At first, you may not understand why Medicaid planning is important to many senior citizens. After all, most people are going to qualify for Medicare coverage when they reach the age of 65. In addition to this, Medicaid is a need-based program. The majority of people who retire are going to have some resources, so they wouldn’t qualify for Medicaid.
All of the above is true, but nonetheless, Medicaid planning is quite relevant to most people who are entering their retirement years.
The majority of senior citizens are going to require assistance with their activities of daily living at some point in time. The plurality is 70 percent according to a government survey. It is irresponsible to go through life assuming you will never need long-term care given this statistic.
The Medicare program will not pay for long-term custodial care. This is an enormous gap, because long-term care is extremely expensive. The average stay of two years and three months can cost over $200,000 in many areas.
Medicaid does pay for long-term care if you can qualify, and it has become the de facto long-term care insurance in the United States. Most people in long-term care facilities are enrolled in the Medicaid program.
People with resources qualify for Medicaid by spending or giving away assets. Many will simply give their children their inheritances in advance.
You can give direct gifts, but you could also use an irrevocable trust for Medicaid planning purposes. When you convey assets into this type of trust, you no longer own the resources directly, and you cannot dissolve the trust. As a result, assets that have been placed into an irrevocable trust would not be counted by Medicaid evaluators.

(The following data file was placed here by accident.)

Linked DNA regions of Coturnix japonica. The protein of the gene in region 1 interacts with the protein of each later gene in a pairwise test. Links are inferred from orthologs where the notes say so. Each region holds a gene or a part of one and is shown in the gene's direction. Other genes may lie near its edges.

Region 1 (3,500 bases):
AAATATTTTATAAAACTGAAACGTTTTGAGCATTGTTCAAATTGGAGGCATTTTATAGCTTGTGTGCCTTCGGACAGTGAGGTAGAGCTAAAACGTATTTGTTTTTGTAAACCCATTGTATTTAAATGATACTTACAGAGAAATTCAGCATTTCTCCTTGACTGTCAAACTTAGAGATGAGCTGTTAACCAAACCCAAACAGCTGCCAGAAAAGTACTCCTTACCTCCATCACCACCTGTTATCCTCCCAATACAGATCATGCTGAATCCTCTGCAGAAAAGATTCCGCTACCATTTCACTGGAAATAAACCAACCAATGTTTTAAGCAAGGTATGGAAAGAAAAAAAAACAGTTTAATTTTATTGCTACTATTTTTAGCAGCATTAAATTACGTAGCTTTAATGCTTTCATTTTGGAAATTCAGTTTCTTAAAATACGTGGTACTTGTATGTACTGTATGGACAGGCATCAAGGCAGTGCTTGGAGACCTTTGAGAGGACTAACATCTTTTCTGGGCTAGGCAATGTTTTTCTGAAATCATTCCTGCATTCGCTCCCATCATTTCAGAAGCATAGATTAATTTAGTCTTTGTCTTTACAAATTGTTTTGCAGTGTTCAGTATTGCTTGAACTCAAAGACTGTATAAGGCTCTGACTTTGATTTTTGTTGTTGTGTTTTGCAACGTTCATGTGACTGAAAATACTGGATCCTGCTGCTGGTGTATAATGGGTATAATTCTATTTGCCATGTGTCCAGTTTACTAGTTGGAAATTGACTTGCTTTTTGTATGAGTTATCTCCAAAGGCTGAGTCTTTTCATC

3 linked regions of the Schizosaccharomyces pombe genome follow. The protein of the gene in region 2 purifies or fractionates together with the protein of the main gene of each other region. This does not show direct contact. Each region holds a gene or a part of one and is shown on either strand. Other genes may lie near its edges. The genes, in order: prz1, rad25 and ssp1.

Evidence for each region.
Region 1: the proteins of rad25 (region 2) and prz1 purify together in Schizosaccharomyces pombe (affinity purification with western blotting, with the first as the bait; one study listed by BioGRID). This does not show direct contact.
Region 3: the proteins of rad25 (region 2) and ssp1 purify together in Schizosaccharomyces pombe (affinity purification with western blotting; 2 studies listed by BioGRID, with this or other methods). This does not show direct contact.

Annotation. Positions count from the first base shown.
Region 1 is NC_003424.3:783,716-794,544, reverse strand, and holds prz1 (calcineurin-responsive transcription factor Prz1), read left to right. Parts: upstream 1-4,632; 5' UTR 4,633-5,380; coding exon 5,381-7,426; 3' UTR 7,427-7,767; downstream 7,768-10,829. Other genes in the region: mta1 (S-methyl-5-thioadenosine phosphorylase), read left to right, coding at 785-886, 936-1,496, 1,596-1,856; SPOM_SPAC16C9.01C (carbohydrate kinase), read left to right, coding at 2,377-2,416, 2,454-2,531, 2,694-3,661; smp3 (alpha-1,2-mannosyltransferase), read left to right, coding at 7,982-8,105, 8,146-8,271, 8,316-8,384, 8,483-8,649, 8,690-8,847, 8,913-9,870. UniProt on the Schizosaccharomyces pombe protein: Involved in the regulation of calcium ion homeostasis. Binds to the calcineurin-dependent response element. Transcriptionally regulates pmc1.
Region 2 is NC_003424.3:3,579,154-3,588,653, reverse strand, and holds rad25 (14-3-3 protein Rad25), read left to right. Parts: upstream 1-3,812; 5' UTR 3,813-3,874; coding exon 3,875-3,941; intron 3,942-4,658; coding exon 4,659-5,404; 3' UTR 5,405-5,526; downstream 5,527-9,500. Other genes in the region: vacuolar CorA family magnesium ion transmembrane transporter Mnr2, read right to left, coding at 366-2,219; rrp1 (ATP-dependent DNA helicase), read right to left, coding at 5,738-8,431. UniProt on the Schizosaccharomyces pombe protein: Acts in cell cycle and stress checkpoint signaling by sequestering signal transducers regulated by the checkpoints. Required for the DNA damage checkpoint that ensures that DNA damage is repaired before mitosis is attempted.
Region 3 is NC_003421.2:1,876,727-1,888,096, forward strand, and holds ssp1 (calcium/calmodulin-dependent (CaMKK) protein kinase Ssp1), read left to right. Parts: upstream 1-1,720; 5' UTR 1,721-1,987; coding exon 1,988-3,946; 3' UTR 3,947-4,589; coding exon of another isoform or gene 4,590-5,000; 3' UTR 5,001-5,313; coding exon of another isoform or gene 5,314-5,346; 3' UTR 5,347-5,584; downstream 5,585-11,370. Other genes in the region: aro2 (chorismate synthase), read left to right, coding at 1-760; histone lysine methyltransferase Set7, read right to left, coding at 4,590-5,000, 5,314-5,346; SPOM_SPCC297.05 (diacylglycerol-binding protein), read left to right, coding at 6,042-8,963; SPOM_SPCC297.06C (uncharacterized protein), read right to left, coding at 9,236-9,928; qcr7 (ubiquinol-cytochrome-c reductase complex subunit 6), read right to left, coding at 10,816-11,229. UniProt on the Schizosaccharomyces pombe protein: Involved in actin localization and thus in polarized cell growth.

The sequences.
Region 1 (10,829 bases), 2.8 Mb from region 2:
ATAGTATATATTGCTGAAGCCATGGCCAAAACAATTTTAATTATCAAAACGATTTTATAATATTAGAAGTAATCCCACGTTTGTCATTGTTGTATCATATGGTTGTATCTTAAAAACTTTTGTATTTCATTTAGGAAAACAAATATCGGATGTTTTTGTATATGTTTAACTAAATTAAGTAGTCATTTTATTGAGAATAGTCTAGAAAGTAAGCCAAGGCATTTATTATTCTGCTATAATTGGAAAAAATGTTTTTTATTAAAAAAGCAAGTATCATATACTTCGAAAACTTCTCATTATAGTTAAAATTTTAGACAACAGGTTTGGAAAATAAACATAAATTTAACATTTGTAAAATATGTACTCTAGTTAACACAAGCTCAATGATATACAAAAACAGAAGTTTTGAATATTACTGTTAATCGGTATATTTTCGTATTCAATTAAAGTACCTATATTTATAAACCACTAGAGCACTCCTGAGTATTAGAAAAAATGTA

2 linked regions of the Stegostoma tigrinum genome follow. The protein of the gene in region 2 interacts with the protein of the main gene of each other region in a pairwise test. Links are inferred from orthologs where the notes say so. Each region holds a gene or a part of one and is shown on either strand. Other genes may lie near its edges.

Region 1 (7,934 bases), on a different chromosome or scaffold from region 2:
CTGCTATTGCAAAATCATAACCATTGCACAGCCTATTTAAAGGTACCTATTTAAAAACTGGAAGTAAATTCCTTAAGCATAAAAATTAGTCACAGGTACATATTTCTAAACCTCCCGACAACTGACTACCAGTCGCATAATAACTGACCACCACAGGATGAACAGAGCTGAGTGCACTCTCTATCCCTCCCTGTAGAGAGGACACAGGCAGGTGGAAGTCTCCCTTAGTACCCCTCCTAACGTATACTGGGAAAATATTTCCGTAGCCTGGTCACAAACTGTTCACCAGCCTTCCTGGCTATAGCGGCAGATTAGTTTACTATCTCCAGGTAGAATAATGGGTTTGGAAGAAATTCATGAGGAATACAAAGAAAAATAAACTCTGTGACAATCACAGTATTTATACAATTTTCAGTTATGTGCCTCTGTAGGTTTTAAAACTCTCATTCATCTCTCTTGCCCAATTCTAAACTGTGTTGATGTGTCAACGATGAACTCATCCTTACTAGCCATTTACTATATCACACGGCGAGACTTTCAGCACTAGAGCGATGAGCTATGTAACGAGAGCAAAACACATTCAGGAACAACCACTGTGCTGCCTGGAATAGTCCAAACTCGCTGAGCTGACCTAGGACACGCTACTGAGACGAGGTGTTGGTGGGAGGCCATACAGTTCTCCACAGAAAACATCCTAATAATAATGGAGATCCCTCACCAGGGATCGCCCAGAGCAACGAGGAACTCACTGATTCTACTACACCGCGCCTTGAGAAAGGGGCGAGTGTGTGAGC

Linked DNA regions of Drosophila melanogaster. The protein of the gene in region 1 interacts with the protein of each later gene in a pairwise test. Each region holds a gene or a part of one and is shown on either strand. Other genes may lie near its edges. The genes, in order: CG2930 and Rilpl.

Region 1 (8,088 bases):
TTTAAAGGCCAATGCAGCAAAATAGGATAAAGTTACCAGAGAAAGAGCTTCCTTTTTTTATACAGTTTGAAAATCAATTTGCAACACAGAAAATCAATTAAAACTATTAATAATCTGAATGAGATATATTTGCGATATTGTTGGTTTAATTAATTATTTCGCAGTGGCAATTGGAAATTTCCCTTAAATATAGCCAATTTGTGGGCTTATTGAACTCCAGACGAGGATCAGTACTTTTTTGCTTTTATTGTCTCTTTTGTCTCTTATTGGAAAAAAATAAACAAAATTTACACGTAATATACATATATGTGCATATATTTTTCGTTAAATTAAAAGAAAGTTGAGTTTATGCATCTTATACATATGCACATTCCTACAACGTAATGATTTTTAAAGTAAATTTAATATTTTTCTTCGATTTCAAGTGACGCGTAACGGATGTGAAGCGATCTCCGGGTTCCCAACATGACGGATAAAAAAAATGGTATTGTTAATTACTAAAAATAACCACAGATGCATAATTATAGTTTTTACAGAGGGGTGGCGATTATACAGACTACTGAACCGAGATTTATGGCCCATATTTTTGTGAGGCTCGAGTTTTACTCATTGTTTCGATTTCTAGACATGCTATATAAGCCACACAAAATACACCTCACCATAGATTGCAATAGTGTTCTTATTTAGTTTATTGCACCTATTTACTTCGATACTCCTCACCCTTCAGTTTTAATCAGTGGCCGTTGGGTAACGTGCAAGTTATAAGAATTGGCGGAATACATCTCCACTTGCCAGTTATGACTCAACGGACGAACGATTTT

A popular type of Medicaid trust is the income-only irrevocable trust. With this type of trust you could continue to receive income that is earned by the principal, but you could not access the principal. That would go to your beneficiaries after you pass away.
The downside to this arrangement is the fact that Medicaid may absorb some of this income to offset the long-term care costs.
It is also possible to create a Medicaid trust that does not provide you with income. Everything in the trust would eventually go to the beneficiaries, but the divestiture could facilitate Medicaid eligibility.
To realize the full benefits of a Medicaid trust, you must convey your assets into the trust at least five years before you apply for Medicaid coverage. There is a five-year look-back period. If you give away assets within five years of applying, your eligibility can be delayed.
Revocable living trusts are very popular, but they have no value when it comes to Medicaid planning. Because you retain control of the assets in the trust, the resources in the trust would be counted by the Medicaid program.
Free Medicaid Planning Report
We invite you to download our in-depth special report on Medicaid planning. This report will provide you with a great deal of important information, and it is being offered to our readers free of charge at the present time.
To access your copy of the report, click this link and follow the simple instructions. Indianapolis Medicaid Planning.